Insomnia in Seniors: How to Tackle An Age-Old Challenge
Seniors can be fit, active, and independent, yet their bodies do change gradually over the years. Sleep, too, changes as people age. Let’s explore different reasons why that can be, and how we can maintain good sleep hygiene through our golden years.
Factors Contributing to Changes in Sleep Among Seniors
Age-related biological changes. Individuals 65 and older tend to fall asleep early, wake up early, and nap during the day. They get less deep sleep, wake up more often during the night, and sleep less overall—not because they require less sleep than younger people, but because they have a harder time getting the sleep they need.
Lifestyle changes. People’s daily routines change once they retire. They don’t have fixed work schedules, which often results in irregular meal and sleep schedules and less exposure to daylight. These changes can confuse the body’s internal clock and disrupt its biological day-night rhythm.
Health issues. Common physical or emotional conditions in seniors, such as nighttime urination, chronic pain, physical illnesses, and loneliness can disrupt sleep.
Sleep Health: A Key to Healthy Aging
With so many factors affecting sleep, it’s not surprising that 40-70% of older adults have chronic sleep problems. Since poor sleep can contribute to many health issues, assessing sleep, diagnosing sleep disorders, and treating these disorders is key to aging happily and healthily.
Insomnia symptoms in older people include difficulty falling and staying asleep, as well as early morning awakenings; they’re accompanied by daytime impairments like irritability, inattention, forgetfulness, fatigue and increased risk of falling. These symptoms must occur at least three times per week over a period of at least 2 months.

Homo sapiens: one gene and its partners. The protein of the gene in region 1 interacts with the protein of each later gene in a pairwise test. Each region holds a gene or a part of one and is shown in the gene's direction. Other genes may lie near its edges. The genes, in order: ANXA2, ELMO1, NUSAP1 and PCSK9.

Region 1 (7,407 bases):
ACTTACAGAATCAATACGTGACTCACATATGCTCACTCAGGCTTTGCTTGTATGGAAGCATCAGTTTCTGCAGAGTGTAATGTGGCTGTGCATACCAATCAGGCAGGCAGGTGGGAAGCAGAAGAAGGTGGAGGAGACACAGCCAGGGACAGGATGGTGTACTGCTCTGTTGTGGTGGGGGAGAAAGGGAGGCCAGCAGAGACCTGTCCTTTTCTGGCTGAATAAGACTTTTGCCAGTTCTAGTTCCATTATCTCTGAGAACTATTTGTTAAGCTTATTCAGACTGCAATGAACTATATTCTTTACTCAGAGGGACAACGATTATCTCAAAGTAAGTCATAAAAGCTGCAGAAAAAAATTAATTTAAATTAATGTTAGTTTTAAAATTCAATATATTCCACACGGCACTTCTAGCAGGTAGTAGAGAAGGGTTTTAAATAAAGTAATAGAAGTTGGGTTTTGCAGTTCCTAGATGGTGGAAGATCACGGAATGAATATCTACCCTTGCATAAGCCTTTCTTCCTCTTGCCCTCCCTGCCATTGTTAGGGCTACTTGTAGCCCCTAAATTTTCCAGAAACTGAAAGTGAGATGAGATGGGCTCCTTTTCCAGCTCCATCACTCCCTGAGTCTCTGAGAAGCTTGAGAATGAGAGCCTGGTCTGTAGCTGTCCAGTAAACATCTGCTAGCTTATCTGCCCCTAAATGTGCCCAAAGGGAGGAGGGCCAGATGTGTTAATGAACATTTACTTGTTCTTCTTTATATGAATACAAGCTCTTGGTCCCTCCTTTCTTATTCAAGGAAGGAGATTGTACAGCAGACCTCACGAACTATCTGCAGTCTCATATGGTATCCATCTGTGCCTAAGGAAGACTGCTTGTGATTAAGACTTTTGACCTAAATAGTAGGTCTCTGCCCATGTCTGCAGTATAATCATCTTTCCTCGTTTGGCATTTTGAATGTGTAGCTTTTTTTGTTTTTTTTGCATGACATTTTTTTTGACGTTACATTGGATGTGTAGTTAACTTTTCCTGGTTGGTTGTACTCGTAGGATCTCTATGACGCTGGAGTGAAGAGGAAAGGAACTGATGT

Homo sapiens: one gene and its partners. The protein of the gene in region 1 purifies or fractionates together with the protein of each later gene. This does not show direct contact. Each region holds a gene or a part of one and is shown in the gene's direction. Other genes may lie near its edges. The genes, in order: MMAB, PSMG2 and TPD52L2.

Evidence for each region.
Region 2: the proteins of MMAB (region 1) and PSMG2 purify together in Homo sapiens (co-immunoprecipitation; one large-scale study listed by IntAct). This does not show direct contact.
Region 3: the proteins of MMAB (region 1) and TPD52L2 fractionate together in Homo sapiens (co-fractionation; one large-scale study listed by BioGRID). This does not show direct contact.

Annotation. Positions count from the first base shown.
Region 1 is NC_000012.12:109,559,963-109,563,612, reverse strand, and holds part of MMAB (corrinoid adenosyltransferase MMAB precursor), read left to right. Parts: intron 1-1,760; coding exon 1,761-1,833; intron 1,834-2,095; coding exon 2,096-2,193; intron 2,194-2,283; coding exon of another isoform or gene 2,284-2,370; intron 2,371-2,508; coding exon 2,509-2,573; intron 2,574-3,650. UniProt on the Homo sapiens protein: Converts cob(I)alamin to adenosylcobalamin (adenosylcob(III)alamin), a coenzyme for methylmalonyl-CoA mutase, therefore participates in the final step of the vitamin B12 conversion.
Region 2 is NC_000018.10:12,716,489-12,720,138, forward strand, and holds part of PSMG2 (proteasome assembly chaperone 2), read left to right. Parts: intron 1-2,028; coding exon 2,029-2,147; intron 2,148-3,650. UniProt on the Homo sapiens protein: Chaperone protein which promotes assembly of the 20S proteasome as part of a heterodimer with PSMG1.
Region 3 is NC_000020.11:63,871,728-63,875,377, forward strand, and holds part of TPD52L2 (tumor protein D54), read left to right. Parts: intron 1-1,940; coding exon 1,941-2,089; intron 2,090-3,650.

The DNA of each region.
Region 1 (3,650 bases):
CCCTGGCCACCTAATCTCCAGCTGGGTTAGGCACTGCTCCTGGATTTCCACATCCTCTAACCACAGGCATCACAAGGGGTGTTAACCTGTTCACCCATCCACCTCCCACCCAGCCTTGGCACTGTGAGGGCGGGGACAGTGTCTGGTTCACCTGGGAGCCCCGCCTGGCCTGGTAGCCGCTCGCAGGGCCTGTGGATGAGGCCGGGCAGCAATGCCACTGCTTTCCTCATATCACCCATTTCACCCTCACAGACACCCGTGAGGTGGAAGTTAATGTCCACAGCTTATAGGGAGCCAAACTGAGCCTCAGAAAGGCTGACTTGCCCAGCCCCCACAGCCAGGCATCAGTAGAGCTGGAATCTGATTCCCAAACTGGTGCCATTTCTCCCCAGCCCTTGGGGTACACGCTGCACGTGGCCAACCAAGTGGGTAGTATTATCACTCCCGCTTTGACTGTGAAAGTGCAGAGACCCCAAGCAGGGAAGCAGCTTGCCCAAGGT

Assessing and Treating Insomnia in Older Adults
Insomnia needs to be assessed and treated in its own right, even if it occurs alongside other medical and psychiatric problems. Treating an insomnia disorder leads to improvements in both sleep and medical disorders. Cognitive Behavioral Therapy for Insomnia (CBT-I) is the recommended intervention for insomnia in older people (and younger ones too!). This intervention uses multiple strategies to change common thoughts and behaviors that interfere with sleep and prolong insomnia.
Sleep medications aren’t recommended for treating insomnia in older adults. If prescribed, medications should be used cautiously, at relatively low doses, and only for a short period of time. If insomnia problems persist despite treatment efforts, a sleep specialist should perform a thorough assessment to identify potential additional undiagnosed sleep disorders and to help guide treatment.
How Seniors Can Improve Their Sleep
Stay active. Older people who exercise regularly fall asleep faster, sleep longer, and report a better quality of sleep.
Reserve the bedroom for sleep. This helps train the brain to associate the bedroom with sleep, as opposed to other activities.
Avoid bright light in the evening. This type of stimulation can make it difficult to feel sleepy and fall asleep naturally. Removing all electronics from the bedroom helps prevent this problem.
Follow a regular sleep/wake schedule. It’s best to go to bed and wake up around the same time every day, and avoid napping late or for long periods of time.
Design a relaxing night routine. Taking a bath, reading, or engaging in other quiet activities before going to bed helps people get in the right mindset for sleep.
Avoid stimulating substances in the evening. It’s recommended not to have alcohol, tobacco, or caffeine at least 4 hours before bedtime.
Create a safe nighttime environment. The risk of accidents or falls can be greatly reduced by using a night light in the bedroom and lights with motion sensors in hallways and/or the bathroom, if possible. Make it easier to call for help when needed by installing a landline phone on the nightstand and keeping a list of important phone numbers nearby.
Sleep may become a challenge in older individuals, but this issue can often be treated with professional guidance and by taking the right precautions. Good sleep is important at every stage of life, and it’s never too early or too late to start forming healthy sleep habits.
“Old age is like everything else. To make a success of it, you’ve got to start young.” -Theodore Roosevelt
Dr. Reut Gruber is a scientist, psychologist and sleep expert. She is an associate professor in the department of psychiatry at McGill University and director of the Attention, Behaviour and Sleep lab at the Douglas Mental Health University Institute; Diplomate of the American Academy of Cognitive Therapy (ACT) USA; Licensed Psychologist, l’Ordre des Psychologues du Québec (OPQ), QC, Canada.
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